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They can walk her, pitch around her, refuse to play ball when she's at the plate, but if remaining foes don't -- bank on it -- in the next 10 games, Oli Keohohou will break her single season home-run mark of 21 with ease.
The only way it doesn't happen is if every pitcher the BYU junior faces rolls her grounders. She doesn't have a hockey stick or a nine-iron.
Coach Gordon Eakin put Keohohou as leadoff batter in the lineup to penalize the no-pitch strategy. Two Hawaiian freshmen sluggers, Ashlyn Russell and Ianeta Lei, have made opponents pay who walk the mighty Oli.
"It's boring," Keohohou describes the walks she gets at bat. "It's just boring because I can't help my team."
Pitch if you dare. Oli's gonna get her homers.
What makes her so good?
She's all business. Call her cell phone and her pickup message is direct: "Hi, Oli. Leave it."
Can't get more direct than that.
Eakin refuses to take basic credit at all for Keohohou. It's her DNA.
"I think she was born with a lot of what she has," Eakin said. "She's definitely a natural."
Oli makes her final appearance of the season in Provo this weekend during a scheduled four-game series with Colorado State and New Mexico. She'll have two games at Southern Utah and another pair against the Utes in Salt Lake City before the MWC championships in San Diego May 6-11.
Eakin has been around Major League baseball players -- the best. He has a great point of reference of what it takes to be a hitter.
"She has the greatest hand speed I've ever seen, and I've played professionally. I'd match that hand speed with any male I've seen at the plate.
"She can hang back and generate an incredible bat speed. That type of hitting just doesn't come along. She was born with it -- and she's had some good coaching over the years to help, but it's basically all her."
What makes Oli good is not just bat talent but her mind and emotional matrix on the field. She is fearless, refuses to get intimidated and whether facing 0-2 or 2-0, she's riveted on making contact for a hit, according to her coach.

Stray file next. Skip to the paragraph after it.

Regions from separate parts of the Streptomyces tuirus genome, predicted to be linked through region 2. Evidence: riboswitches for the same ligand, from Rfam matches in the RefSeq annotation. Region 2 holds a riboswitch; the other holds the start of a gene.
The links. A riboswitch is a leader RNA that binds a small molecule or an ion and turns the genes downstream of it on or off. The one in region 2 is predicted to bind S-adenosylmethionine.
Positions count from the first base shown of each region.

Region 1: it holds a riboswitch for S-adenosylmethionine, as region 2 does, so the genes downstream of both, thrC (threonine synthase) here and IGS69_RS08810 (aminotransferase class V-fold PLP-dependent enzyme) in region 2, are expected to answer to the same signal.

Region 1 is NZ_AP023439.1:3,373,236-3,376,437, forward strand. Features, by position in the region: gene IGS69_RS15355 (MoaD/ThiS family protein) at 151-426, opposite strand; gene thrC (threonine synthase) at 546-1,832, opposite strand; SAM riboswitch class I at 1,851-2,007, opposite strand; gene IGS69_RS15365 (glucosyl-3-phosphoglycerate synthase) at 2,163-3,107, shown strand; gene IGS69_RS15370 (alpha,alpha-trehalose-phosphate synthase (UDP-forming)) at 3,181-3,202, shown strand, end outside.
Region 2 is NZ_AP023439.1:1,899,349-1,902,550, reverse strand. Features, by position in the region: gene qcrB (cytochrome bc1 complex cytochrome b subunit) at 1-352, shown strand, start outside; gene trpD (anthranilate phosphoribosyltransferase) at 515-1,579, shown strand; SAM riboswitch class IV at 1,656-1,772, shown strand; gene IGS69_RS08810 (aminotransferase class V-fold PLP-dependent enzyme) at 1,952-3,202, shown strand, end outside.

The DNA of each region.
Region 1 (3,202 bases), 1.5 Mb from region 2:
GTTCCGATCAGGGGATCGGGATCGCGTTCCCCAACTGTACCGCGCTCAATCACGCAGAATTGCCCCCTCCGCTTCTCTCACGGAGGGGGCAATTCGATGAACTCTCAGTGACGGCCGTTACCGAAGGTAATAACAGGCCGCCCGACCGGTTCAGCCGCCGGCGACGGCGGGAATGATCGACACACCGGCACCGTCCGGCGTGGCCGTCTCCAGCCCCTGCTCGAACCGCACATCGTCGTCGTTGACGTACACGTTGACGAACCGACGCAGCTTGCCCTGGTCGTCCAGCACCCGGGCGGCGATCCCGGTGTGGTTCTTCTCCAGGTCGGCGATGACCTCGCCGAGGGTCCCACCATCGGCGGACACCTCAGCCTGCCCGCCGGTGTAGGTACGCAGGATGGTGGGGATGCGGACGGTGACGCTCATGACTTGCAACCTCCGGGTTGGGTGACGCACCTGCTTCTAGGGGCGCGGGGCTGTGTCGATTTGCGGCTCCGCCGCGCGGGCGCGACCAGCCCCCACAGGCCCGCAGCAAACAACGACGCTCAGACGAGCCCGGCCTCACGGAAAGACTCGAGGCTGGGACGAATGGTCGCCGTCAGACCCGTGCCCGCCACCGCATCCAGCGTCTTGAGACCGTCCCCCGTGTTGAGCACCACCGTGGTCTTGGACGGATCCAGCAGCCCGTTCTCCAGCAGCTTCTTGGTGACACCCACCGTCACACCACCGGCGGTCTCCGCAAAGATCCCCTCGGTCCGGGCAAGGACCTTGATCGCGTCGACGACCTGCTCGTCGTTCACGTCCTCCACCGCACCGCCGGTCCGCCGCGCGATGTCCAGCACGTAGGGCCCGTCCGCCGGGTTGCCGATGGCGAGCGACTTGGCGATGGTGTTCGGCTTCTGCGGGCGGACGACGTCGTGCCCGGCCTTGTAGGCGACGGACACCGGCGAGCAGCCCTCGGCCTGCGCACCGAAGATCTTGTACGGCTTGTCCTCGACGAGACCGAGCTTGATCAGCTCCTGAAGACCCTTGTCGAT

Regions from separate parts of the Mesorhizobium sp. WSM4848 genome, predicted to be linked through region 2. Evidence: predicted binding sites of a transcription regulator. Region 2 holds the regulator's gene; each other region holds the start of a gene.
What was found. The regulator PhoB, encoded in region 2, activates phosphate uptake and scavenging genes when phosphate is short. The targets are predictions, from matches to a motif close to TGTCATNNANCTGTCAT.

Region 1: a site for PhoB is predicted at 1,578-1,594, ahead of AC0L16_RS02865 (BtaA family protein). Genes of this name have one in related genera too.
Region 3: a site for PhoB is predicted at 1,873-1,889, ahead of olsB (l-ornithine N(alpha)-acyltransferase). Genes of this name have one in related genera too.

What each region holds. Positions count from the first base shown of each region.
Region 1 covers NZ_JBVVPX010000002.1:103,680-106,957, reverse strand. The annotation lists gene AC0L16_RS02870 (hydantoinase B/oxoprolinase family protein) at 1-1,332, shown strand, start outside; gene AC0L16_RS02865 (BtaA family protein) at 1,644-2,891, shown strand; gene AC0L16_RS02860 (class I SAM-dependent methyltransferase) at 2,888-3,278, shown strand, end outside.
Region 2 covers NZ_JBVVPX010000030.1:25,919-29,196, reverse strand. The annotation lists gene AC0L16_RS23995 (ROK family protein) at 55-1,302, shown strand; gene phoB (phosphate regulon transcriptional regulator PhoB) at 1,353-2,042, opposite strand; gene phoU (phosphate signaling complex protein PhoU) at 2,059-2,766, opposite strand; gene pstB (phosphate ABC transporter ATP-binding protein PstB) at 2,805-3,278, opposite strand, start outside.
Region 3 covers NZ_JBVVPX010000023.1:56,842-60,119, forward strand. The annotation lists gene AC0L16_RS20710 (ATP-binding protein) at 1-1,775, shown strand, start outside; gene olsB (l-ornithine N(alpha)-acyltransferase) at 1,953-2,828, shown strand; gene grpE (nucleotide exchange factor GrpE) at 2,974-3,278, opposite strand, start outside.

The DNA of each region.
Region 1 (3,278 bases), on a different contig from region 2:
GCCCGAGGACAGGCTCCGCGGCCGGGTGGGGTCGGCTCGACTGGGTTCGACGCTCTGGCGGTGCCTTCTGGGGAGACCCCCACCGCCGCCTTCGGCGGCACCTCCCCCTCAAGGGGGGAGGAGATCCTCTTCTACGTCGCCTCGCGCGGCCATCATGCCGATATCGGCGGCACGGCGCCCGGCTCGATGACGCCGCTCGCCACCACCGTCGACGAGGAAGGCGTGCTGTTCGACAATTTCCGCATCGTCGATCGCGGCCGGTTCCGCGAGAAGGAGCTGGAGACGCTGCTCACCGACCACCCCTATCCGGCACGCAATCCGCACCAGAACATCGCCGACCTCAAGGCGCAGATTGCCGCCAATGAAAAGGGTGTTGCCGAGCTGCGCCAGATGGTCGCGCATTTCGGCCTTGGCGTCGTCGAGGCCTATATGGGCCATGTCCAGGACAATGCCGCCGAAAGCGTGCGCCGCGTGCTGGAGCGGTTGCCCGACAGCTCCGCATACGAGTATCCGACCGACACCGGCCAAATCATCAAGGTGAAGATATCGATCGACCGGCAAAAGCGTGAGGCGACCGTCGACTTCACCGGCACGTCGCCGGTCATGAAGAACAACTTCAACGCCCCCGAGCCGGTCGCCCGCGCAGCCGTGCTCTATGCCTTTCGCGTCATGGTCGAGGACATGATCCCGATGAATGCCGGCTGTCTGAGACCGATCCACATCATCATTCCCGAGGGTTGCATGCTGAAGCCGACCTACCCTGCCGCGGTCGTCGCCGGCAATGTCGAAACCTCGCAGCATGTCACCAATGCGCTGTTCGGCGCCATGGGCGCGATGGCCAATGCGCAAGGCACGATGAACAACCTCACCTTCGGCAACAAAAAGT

"She's dangerous no matter the count. It's not something you teach."
Oli took up softball at age 12. There was nothing leading up to that, a spot on the Newberry Pumas. She just played.
This week Oli earned her sixth career MWC player of the week honor, second of this season after going 4 of 5 (.800) from the plate in league games.
A native of Newbury Park, Calif., Keohohou collected her 18th home run of the year last week, tying her mark from a year ago. As a freshman, she hit 21 home runs. She ranks in the top 10 nationally in batting average (10th), home runs (No. 2) and runs batted in (10th). She has a 1.127 slugging percentage.
As of this past week, Oli was three homers behind NCAA leader Lovie Jung of Arizona for the national home run title. The NCAA career mark is 85 set by UCLA's Stacey Nuveman last year, which places the Cougar slugger within range if she knocked out 28 more.
On Wednesday, Oli discounted any hype over her numbers or ability. I may have left a message on her voice mail, but she didn't bother to call back. I had to track her down before practice outside Larry H. Miller's training room.
"Oh, you are the one who left the message," she said.
"Yeah (and you didn't exactly call back), I answered.
Keohohou appears to let accomplishments just go by the wayside.
"I think I've just been lucky, nothing more than that. I play alongside a lot of great athletes with raw talent. I've just got lucky along the way."
Some luck. Go around campus and ask people who've seen Oli swing a bat and their words are all similar. Stuff like "amazing" and "incredible." Anything but boring.
Here's to something around the corners.Swing away, Oli.